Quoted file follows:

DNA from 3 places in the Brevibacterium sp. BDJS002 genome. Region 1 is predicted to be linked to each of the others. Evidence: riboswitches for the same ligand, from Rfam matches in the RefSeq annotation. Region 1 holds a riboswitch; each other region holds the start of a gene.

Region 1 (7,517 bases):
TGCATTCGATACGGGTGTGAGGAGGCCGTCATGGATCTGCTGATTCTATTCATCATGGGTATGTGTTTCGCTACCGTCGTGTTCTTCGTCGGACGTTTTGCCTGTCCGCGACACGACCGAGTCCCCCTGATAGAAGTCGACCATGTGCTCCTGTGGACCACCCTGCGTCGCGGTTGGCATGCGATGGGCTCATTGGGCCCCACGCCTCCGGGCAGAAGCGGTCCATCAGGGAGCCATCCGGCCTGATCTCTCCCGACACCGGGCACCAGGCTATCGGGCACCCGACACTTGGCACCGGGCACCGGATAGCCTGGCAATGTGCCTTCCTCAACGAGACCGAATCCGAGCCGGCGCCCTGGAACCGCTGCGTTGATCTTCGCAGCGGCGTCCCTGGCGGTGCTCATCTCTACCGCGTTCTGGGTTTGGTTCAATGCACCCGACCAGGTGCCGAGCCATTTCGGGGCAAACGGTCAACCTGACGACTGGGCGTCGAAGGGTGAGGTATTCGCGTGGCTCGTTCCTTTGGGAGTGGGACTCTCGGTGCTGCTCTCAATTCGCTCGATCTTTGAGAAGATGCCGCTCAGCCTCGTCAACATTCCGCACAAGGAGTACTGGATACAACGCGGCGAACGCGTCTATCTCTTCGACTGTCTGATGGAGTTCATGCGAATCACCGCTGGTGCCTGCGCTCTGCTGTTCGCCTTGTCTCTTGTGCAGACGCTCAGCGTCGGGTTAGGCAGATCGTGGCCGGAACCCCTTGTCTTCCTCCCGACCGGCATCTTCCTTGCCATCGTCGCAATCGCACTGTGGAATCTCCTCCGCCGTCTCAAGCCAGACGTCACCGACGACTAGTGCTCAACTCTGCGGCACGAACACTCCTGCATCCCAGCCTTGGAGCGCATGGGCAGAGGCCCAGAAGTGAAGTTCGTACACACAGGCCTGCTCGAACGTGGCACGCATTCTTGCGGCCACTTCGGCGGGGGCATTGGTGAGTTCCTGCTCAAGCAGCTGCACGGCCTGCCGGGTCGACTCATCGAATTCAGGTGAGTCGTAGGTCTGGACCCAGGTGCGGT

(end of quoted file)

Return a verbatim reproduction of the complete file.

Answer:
DNA from 3 places in the Brevibacterium sp. BDJS002 genome. Region 1 is predicted to be linked to each of the others. Evidence: riboswitches for the same ligand, from Rfam matches in the RefSeq annotation. Region 1 holds a riboswitch; each other region holds the start of a gene.

Region 1 (7,517 bases):
TGCATTCGATACGGGTGTGAGGAGGCCGTCATGGATCTGCTGATTCTATTCATCATGGGTATGTGTTTCGCTACCGTCGTGTTCTTCGTCGGACGTTTTGCCTGTCCGCGACACGACCGAGTCCCCCTGATAGAAGTCGACCATGTGCTCCTGTGGACCACCCTGCGTCGCGGTTGGCATGCGATGGGCTCATTGGGCCCCACGCCTCCGGGCAGAAGCGGTCCATCAGGGAGCCATCCGGCCTGATCTCTCCCGACACCGGGCACCAGGCTATCGGGCACCCGACACTTGGCACCGGGCACCGGATAGCCTGGCAATGTGCCTTCCTCAACGAGACCGAATCCGAGCCGGCGCCCTGGAACCGCTGCGTTGATCTTCGCAGCGGCGTCCCTGGCGGTGCTCATCTCTACCGCGTTCTGGGTTTGGTTCAATGCACCCGACCAGGTGCCGAGCCATTTCGGGGCAAACGGTCAACCTGACGACTGGGCGTCGAAGGGTGAGGTATTCGCGTGGCTCGTTCCTTTGGGAGTGGGACTCTCGGTGCTGCTCTCAATTCGCTCGATCTTTGAGAAGATGCCGCTCAGCCTCGTCAACATTCCGCACAAGGAGTACTGGATACAACGCGGCGAACGCGTCTATCTCTTCGACTGTCTGATGGAGTTCATGCGAATCACCGCTGGTGCCTGCGCTCTGCTGTTCGCCTTGTCTCTTGTGCAGACGCTCAGCGTCGGGTTAGGCAGATCGTGGCCGGAACCCCTTGTCTTCCTCCCGACCGGCATCTTCCTTGCCATCGTCGCAATCGCACTGTGGAATCTCCTCCGCCGTCTCAAGCCAGACGTCACCGACGACTAGTGCTCAACTCTGCGGCACGAACACTCCTGCATCCCAGCCTTGGAGCGCATGGGCAGAGGCCCAGAAGTGAAGTTCGTACACACAGGCCTGCTCGAACGTGGCACGCATTCTTGCGGCCACTTCGGCGGGGGCATTGGTGAGTTCCTGCTCAAGCAGCTGCACGGCCTGCCGGGTCGACTCATCGAATTCAGGTGAGTCGTAGGTCTGGACCCAGGTGCGGT